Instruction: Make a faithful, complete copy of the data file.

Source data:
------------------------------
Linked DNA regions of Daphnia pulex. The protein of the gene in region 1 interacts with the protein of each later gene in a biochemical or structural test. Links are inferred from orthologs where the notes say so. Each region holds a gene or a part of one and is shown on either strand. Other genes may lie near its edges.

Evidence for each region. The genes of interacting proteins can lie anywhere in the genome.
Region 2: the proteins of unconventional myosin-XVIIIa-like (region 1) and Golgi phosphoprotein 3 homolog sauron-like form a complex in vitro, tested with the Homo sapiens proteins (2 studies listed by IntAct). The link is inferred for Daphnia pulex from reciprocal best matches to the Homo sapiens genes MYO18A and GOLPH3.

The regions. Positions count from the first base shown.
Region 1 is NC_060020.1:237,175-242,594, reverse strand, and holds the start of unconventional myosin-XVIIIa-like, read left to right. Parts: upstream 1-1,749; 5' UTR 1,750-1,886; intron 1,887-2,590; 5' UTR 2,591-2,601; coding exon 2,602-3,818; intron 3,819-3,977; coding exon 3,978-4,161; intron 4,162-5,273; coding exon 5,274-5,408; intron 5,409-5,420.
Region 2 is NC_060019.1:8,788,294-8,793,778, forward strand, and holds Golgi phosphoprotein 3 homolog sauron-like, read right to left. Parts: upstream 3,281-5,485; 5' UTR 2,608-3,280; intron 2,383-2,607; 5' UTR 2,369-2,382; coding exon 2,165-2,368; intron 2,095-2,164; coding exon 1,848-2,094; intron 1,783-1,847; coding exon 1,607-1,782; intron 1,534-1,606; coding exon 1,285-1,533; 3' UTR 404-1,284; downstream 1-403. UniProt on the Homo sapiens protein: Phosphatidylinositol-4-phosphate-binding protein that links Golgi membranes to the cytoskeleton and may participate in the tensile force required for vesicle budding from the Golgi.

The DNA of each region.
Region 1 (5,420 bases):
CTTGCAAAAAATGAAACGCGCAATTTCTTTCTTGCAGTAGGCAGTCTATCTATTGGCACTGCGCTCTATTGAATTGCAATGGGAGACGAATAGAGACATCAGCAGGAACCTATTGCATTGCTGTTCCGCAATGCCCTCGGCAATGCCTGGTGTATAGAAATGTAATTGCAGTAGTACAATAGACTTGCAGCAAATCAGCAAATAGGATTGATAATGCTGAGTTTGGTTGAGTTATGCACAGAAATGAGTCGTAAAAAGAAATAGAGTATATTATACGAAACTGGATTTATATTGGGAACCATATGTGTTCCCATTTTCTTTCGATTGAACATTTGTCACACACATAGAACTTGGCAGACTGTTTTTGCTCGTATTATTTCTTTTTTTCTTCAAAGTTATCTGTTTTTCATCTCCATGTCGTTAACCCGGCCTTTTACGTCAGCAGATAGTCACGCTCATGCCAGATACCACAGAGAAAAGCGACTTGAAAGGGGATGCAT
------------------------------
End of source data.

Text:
Linked DNA regions of Daphnia pulex. The protein of the gene in region 1 interacts with the protein of each later gene in a biochemical or structural test. Links are inferred from orthologs where the notes say so. Each region holds a gene or a part of one and is shown on either strand. Other genes may lie near its edges.

Evidence for each region. The genes of interacting proteins can lie anywhere in the genome.
Region 2: the proteins of unconventional myosin-XVIIIa-like (region 1) and Golgi phosphoprotein 3 homolog sauron-like form a complex in vitro, tested with the Homo sapiens proteins (2 studies listed by IntAct). The link is inferred for Daphnia pulex from reciprocal best matches to the Homo sapiens genes MYO18A and GOLPH3.

The regions. Positions count from the first base shown.
Region 1 is NC_060020.1:237,175-242,594, reverse strand, and holds the start of unconventional myosin-XVIIIa-like, read left to right. Parts: upstream 1-1,749; 5' UTR 1,750-1,886; intron 1,887-2,590; 5' UTR 2,591-2,601; coding exon 2,602-3,818; intron 3,819-3,977; coding exon 3,978-4,161; intron 4,162-5,273; coding exon 5,274-5,408; intron 5,409-5,420.
Region 2 is NC_060019.1:8,788,294-8,793,778, forward strand, and holds Golgi phosphoprotein 3 homolog sauron-like, read right to left. Parts: upstream 3,281-5,485; 5' UTR 2,608-3,280; intron 2,383-2,607; 5' UTR 2,369-2,382; coding exon 2,165-2,368; intron 2,095-2,164; coding exon 1,848-2,094; intron 1,783-1,847; coding exon 1,607-1,782; intron 1,534-1,606; coding exon 1,285-1,533; 3' UTR 404-1,284; downstream 1-403. UniProt on the Homo sapiens protein: Phosphatidylinositol-4-phosphate-binding protein that links Golgi membranes to the cytoskeleton and may participate in the tensile force required for vesicle budding from the Golgi.

The DNA of each region.
Region 1 (5,420 bases):
CTTGCAAAAAATGAAACGCGCAATTTCTTTCTTGCAGTAGGCAGTCTATCTATTGGCACTGCGCTCTATTGAATTGCAATGGGAGACGAATAGAGACATCAGCAGGAACCTATTGCATTGCTGTTCCGCAATGCCCTCGGCAATGCCTGGTGTATAGAAATGTAATTGCAGTAGTACAATAGACTTGCAGCAAATCAGCAAATAGGATTGATAATGCTGAGTTTGGTTGAGTTATGCACAGAAATGAGTCGTAAAAAGAAATAGAGTATATTATACGAAACTGGATTTATATTGGGAACCATATGTGTTCCCATTTTCTTTCGATTGAACATTTGTCACACACATAGAACTTGGCAGACTGTTTTTGCTCGTATTATTTCTTTTTTTCTTCAAAGTTATCTGTTTTTCATCTCCATGTCGTTAACCCGGCCTTTTACGTCAGCAGATAGTCACGCTCATGCCAGATACCACAGAGAAAAGCGACTTGAAAGGGGATGCAT